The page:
 Human learning is purely an objective
 Classic conditioning
 Natural reflex that occurs in response to stimulus
 Operant conditioning
 Controlled learning that results in shaping behavior through
reinforcement of stimulus-response patterns
 Observational modeling
 Watching something and mimicking the behavior observed
 Self-efficacy
 Personal observation of one’s ability to feel, think, and motivate oneself
to learn

Classroom Implications
 The teacher will reward positive behavior. Behaviors that
are rewarded will increase.
 The teacher will not reward negative behavior. Behaviors
that are not rewarded will decrease.
 Since students learn without teaching in their natural
environments, teachers will arrange special opportunities
to expedite learning.
 The teacher should:
1. Give the learner immediate feedback.
2. Break down the task into smaller steps.
3. Repeat the directions as many times as possible.
4. Work from the most simple to the most complex tasks.
5. Give positive reinforcement.



Behavioral counselling approach
 This is based on the premise that primary learning
comes from experience. The initial concern in
therapy is to help the client analyze behavior, define
problems, and select goals.
 Therapy often includes homework, behavioral
experiments, role-playing, assertiveness training,
and self management training. Like its cognitive
therapy cousins it utilizes collaboration between
client and therapist, and is usually of short duration.

Behavior theory
of Individual
Counseling (B.F.
Skinner)

View of human nature

Role of the counselor
THEY SERVE AS
CONSULTANT ,A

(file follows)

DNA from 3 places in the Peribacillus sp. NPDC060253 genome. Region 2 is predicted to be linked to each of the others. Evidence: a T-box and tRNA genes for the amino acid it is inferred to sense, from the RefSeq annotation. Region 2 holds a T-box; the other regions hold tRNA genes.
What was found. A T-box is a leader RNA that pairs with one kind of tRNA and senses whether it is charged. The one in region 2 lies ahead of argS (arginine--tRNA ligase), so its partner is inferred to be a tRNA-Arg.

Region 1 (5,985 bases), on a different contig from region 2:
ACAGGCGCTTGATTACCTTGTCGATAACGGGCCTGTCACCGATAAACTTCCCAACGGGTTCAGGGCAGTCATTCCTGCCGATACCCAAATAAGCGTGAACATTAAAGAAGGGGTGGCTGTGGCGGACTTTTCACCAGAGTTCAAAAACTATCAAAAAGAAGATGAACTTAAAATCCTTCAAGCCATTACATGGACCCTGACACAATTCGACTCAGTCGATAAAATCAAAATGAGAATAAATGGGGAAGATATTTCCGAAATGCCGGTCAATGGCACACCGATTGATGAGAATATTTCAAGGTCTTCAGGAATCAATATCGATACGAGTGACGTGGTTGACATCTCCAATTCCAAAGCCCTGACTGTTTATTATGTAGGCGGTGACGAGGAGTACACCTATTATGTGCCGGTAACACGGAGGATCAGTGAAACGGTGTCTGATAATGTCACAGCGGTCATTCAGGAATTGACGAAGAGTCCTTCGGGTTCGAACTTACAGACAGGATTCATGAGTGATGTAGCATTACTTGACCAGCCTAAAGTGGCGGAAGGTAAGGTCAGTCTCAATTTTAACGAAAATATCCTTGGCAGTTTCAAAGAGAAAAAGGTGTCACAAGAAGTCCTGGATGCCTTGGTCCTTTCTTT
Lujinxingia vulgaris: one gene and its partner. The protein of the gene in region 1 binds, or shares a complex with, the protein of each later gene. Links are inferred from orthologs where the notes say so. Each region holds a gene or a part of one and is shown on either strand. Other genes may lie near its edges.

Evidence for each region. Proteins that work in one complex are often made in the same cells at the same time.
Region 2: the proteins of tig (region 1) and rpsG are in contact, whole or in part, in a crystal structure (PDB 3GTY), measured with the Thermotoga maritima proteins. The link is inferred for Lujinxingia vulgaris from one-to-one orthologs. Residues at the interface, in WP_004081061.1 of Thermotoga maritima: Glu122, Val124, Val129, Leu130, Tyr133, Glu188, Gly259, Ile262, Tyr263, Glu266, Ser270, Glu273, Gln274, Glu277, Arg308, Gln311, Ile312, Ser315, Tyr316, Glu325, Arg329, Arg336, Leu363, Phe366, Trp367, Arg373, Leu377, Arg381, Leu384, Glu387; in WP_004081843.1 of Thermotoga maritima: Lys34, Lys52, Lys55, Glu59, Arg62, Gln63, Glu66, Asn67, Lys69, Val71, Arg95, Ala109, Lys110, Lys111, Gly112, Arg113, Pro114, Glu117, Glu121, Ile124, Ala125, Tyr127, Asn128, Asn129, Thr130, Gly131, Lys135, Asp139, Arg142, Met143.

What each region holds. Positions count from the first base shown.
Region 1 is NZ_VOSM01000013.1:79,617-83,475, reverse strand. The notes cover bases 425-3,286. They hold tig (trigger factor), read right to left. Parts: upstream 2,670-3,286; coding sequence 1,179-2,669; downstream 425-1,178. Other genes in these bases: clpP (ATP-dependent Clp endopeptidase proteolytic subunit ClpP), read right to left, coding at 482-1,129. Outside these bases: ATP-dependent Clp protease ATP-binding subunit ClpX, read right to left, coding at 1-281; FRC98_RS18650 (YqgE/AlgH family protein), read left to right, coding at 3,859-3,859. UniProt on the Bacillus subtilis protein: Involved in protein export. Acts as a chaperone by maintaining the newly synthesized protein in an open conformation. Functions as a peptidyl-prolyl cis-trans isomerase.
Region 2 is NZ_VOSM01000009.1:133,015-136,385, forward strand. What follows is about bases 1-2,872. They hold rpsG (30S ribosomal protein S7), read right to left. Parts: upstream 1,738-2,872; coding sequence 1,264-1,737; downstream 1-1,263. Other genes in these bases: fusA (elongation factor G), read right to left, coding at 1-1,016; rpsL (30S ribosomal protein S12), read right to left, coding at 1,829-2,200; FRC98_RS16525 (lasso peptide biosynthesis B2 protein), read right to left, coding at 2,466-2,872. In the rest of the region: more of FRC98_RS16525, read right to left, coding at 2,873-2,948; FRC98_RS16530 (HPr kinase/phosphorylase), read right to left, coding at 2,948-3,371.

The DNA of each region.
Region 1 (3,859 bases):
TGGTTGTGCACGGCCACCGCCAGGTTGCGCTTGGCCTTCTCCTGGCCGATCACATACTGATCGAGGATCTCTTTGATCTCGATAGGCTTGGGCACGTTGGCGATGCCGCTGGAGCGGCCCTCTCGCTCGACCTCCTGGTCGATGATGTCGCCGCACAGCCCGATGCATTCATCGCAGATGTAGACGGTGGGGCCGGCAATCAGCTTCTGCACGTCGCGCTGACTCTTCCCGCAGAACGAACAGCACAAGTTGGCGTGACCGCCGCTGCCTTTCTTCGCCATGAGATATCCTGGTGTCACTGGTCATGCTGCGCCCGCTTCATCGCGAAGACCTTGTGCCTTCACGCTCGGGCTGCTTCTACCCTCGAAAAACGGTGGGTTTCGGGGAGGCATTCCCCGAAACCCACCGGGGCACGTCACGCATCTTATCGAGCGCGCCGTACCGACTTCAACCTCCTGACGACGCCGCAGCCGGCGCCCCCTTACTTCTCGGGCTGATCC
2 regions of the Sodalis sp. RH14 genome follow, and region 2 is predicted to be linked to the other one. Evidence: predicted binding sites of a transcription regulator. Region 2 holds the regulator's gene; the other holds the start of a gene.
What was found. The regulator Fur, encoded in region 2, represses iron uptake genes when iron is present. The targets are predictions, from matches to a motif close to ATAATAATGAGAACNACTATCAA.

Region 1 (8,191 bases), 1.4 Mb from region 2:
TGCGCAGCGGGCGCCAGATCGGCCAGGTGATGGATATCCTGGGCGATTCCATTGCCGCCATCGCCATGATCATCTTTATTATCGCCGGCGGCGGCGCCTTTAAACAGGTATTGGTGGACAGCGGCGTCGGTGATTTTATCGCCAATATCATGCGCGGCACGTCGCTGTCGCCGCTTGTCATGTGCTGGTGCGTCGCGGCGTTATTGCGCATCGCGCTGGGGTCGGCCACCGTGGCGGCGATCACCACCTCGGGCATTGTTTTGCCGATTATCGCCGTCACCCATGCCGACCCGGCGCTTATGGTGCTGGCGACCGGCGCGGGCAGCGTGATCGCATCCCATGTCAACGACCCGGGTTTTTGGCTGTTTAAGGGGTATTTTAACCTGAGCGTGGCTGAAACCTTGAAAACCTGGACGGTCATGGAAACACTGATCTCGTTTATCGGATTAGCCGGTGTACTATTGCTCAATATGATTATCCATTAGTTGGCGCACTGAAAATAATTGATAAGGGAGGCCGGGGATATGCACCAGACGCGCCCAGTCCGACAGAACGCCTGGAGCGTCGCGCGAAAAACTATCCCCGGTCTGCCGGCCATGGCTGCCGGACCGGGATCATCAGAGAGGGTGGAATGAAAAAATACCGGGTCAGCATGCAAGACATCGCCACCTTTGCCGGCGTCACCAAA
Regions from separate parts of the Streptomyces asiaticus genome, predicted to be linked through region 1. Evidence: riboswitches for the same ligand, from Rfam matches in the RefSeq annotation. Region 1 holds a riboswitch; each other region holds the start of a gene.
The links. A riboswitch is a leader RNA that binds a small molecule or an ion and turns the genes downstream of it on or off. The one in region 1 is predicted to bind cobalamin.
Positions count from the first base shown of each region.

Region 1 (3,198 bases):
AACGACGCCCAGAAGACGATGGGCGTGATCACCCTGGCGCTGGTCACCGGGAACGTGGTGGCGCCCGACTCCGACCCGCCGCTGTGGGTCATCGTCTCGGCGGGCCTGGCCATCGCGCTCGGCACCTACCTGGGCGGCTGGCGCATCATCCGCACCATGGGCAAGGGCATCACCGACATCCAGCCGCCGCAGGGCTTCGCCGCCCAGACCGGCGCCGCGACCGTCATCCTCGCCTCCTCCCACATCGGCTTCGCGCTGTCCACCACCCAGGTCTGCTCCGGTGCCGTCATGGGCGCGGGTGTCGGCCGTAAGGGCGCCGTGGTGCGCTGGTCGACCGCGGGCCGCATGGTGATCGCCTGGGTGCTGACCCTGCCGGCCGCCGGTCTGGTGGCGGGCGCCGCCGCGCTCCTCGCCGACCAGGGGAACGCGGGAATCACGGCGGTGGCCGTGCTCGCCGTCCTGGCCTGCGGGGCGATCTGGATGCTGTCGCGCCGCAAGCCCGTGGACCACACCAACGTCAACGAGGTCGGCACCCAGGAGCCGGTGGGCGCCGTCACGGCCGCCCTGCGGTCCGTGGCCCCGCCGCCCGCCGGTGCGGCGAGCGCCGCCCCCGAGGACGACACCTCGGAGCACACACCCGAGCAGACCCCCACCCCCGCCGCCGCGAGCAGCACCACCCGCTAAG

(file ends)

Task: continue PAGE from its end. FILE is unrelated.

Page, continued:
REINFORCER AND A
FACILITATOR
COUNCELLOR USING SOCIAL
LEARNING MAY MODEL
DESIRE BEHAVIOR
RESPONDENT AND OPERANT
CONDITIONING COUNSELOR
ARE MORE DIRECTIVE AND
PERSPECTIVE
Techniques:
REINFORCE BEHAVIOURS
USES CLASSICAL CONDITIONING FOR
POSITIVE BEHAVIORS
USES OPERANT CONDITIONING TO
MAINTAIN CLASSROOM DISCIPLINE.
What you think about the theory for your own
teaching
Behaviorism is a good theory to use in teaching
because it is based on a system of positive and
negative rewards. For many students, this type of
conditioning is good for their learning. B.F. Skinner
believed that people base their behavior based on the
rewards they receive. If students see that they are
receiving positive reinforcement with the actions they
are doing, the chances are high of them continuing to
do the same actions and will enjoy learning because
students like the positive feedback they receive.

References
 http://www.learning-theories.com/classical-conditioning-
pavlov.html
 http://www.nobelprize.org/nobel_prizes/medicine/laureate
s/1904/pavlov_postcard.jpg
 http://eweb.furman.edu/~einstein/watson/jbwform.jpg
 http://www.cognitivedesignsolutions.com/images/BFSkin
ner2.jpg
 http://news.stanford.edu/news/2007/december5/gifs/gra
w_bandura.jpg
 http://www.learning-theories.com/behaviorism.html
 http://blog.ps119amersfort.com/wp-
content/uploads/2011/10/pavlovs_dog.jpeg



We believe students learn from positive and negative
reinforcements. A student that receives an award for a
positive behavior will be more inclined to repeat the
behavior then the student who did not receive an
award. We will practice this theory in our classroom by
reinforcing behaviors that are good, such as turning in
homework and sharing with the other students. We
also think praise is very important and it is the key to
the motivation of students.
What We Think